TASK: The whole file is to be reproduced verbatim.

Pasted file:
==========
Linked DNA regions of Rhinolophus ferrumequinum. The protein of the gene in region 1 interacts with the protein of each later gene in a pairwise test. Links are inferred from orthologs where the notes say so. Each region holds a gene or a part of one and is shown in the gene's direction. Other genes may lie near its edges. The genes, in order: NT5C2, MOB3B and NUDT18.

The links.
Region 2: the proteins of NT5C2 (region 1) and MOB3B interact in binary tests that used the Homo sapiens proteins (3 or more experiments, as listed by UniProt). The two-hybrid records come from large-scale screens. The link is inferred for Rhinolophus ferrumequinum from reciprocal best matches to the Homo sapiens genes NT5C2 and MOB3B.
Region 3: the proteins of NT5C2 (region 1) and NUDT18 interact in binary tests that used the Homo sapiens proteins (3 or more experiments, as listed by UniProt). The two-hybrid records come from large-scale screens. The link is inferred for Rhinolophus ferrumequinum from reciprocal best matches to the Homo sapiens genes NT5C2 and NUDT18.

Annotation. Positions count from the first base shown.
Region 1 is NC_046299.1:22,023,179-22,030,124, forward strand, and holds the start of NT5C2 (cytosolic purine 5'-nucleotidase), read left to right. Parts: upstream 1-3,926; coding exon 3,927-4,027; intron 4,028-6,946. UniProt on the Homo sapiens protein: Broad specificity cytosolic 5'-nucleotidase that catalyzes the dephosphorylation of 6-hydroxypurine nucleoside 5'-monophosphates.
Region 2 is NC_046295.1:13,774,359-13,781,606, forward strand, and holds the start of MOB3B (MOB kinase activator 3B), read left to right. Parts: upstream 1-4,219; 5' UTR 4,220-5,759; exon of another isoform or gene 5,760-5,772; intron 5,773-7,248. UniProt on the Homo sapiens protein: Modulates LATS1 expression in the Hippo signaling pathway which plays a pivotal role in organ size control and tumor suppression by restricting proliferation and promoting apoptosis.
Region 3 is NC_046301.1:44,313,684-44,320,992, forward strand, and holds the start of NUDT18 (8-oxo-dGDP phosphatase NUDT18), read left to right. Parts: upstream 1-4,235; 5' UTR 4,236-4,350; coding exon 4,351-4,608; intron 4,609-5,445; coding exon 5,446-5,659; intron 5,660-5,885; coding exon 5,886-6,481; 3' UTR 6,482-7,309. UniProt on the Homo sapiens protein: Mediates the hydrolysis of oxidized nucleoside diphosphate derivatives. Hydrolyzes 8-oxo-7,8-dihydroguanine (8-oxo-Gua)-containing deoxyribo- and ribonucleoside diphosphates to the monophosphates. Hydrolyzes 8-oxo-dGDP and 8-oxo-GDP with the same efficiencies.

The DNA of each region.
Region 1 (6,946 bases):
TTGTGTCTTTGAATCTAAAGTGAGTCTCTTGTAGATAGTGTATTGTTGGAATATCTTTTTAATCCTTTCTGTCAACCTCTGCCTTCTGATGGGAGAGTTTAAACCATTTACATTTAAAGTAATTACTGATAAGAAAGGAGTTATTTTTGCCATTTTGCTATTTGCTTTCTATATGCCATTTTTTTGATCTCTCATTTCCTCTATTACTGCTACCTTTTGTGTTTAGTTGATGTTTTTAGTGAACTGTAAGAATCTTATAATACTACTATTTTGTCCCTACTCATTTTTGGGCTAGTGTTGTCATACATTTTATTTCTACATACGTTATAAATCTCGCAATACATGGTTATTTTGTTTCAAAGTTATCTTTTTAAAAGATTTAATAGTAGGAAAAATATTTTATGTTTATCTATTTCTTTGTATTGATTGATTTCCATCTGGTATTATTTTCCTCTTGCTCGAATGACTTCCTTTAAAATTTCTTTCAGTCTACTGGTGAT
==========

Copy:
Linked DNA regions of Rhinolophus ferrumequinum. The protein of the gene in region 1 interacts with the protein of each later gene in a pairwise test. Links are inferred from orthologs where the notes say so. Each region holds a gene or a part of one and is shown in the gene's direction. Other genes may lie near its edges. The genes, in order: NT5C2, MOB3B and NUDT18.

The links.
Region 2: the proteins of NT5C2 (region 1) and MOB3B interact in binary tests that used the Homo sapiens proteins (3 or more experiments, as listed by UniProt). The two-hybrid records come from large-scale screens. The link is inferred for Rhinolophus ferrumequinum from reciprocal best matches to the Homo sapiens genes NT5C2 and MOB3B.
Region 3: the proteins of NT5C2 (region 1) and NUDT18 interact in binary tests that used the Homo sapiens proteins (3 or more experiments, as listed by UniProt). The two-hybrid records come from large-scale screens. The link is inferred for Rhinolophus ferrumequinum from reciprocal best matches to the Homo sapiens genes NT5C2 and NUDT18.

Annotation. Positions count from the first base shown.
Region 1 is NC_046299.1:22,023,179-22,030,124, forward strand, and holds the start of NT5C2 (cytosolic purine 5'-nucleotidase), read left to right. Parts: upstream 1-3,926; coding exon 3,927-4,027; intron 4,028-6,946. UniProt on the Homo sapiens protein: Broad specificity cytosolic 5'-nucleotidase that catalyzes the dephosphorylation of 6-hydroxypurine nucleoside 5'-monophosphates.
Region 2 is NC_046295.1:13,774,359-13,781,606, forward strand, and holds the start of MOB3B (MOB kinase activator 3B), read left to right. Parts: upstream 1-4,219; 5' UTR 4,220-5,759; exon of another isoform or gene 5,760-5,772; intron 5,773-7,248. UniProt on the Homo sapiens protein: Modulates LATS1 expression in the Hippo signaling pathway which plays a pivotal role in organ size control and tumor suppression by restricting proliferation and promoting apoptosis.
Region 3 is NC_046301.1:44,313,684-44,320,992, forward strand, and holds the start of NUDT18 (8-oxo-dGDP phosphatase NUDT18), read left to right. Parts: upstream 1-4,235; 5' UTR 4,236-4,350; coding exon 4,351-4,608; intron 4,609-5,445; coding exon 5,446-5,659; intron 5,660-5,885; coding exon 5,886-6,481; 3' UTR 6,482-7,309. UniProt on the Homo sapiens protein: Mediates the hydrolysis of oxidized nucleoside diphosphate derivatives. Hydrolyzes 8-oxo-7,8-dihydroguanine (8-oxo-Gua)-containing deoxyribo- and ribonucleoside diphosphates to the monophosphates. Hydrolyzes 8-oxo-dGDP and 8-oxo-GDP with the same efficiencies.

The DNA of each region.
Region 1 (6,946 bases):
TTGTGTCTTTGAATCTAAAGTGAGTCTCTTGTAGATAGTGTATTGTTGGAATATCTTTTTAATCCTTTCTGTCAACCTCTGCCTTCTGATGGGAGAGTTTAAACCATTTACATTTAAAGTAATTACTGATAAGAAAGGAGTTATTTTTGCCATTTTGCTATTTGCTTTCTATATGCCATTTTTTTGATCTCTCATTTCCTCTATTACTGCTACCTTTTGTGTTTAGTTGATGTTTTTAGTGAACTGTAAGAATCTTATAATACTACTATTTTGTCCCTACTCATTTTTGGGCTAGTGTTGTCATACATTTTATTTCTACATACGTTATAAATCTCGCAATACATGGTTATTTTGTTTCAAAGTTATCTTTTTAAAAGATTTAATAGTAGGAAAAATATTTTATGTTTATCTATTTCTTTGTATTGATTGATTTCCATCTGGTATTATTTTCCTCTTGCTCGAATGACTTCCTTTAAAATTTCTTTCAGTCTACTGGTGAT